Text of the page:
Infertility and IVF can be a lonely journey. People who haven’t been through it are often clumsy and embarrassed (at best), or judgemental and dismissive (at worst) when you tell them about it. In addition, your hormones are in turmoil (think of it as PMS on steroids).   It is therefore really important to get emotional support during the process to help you manage your feelings and fears. There are plenty of options including seeing a psychologist or religious counsellor, chatting to empathetic friends or family members, or a support group. So, if one solution isn’t working, there are many others you can try.

  • Think about the moral issues before you begin

In South Africa, a lot of these moral issues are governed by legislation and clinic policy. Controversial strategies like gender selection are currently not legal and we will never have a South African “octomom” because for each course of IVF, clinics are only permitted to transfer two embryos to a young woman or three, at most, to an older one. And, even this is subject to the doctor’s judgement. I was in my late thirties when I had my final IVF and for the first time, we made three viable embryos. I pleaded with our doctor to transfer all of them. But, believing that my frame was too small to support a triplet pregnancy he transferred two and froze the third.

Some decisions will be up to you though. For example, will you freeze embryos and if so, what will you do with the frozen embryos you don’t “need”? And, are you open to using donor eggs or donor sperm if necessary? If possible, try to make these decisions together before the hormones and emotions kick in and rational thought has gone out the window.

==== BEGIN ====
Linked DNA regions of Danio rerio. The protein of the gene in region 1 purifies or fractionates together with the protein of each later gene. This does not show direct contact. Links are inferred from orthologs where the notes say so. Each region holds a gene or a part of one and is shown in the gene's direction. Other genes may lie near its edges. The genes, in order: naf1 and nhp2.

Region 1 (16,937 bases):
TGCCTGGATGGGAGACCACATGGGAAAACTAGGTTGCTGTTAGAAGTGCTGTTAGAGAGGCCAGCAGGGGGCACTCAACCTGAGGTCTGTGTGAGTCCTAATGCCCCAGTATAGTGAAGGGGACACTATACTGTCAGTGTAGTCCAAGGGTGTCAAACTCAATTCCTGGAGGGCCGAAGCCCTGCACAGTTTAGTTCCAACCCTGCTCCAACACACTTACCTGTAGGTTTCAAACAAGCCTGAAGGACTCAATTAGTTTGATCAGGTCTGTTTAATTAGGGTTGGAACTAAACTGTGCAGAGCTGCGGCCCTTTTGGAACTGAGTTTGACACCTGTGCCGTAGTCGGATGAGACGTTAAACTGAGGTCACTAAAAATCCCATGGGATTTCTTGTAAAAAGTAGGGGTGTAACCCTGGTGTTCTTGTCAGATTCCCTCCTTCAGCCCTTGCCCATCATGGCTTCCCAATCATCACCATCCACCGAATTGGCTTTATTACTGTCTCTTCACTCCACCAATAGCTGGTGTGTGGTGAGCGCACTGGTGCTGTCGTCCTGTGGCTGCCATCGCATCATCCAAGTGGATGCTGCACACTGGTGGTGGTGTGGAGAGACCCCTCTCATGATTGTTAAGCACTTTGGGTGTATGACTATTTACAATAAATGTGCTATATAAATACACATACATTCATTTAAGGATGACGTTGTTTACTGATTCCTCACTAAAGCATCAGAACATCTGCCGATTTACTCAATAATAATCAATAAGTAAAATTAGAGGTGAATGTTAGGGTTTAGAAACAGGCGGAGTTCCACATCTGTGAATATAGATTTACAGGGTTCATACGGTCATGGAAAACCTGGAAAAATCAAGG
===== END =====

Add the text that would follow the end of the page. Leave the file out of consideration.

• Develop a communication strategy

This may sound odd but knowing what to say, and to whom, is one of the hardest parts of IVF. Before you begin you should decide what you are going to say to the following groups of people: Close friends and family; acquaintances; your workplace (and his) and any existing children. My tips are:

  • Choose a few people who you will tell everything but for the rest, share only what you are comfortable with sharing or what is necessary.
  • Acquaintances really don’t need to know.
  • What you share with your children should depend on their age. You should share enough so that they aren’t afraid (why is mommy having an operation?) but don’t develop unrealistic expectations. Please don’t tell them that you are having IVF so you can give them a sibling. If it goes wrong, it will result in huge disappointment and they may even blame themselves for mommy being sad (she did it for me). If in doubt, consult an expert on this one.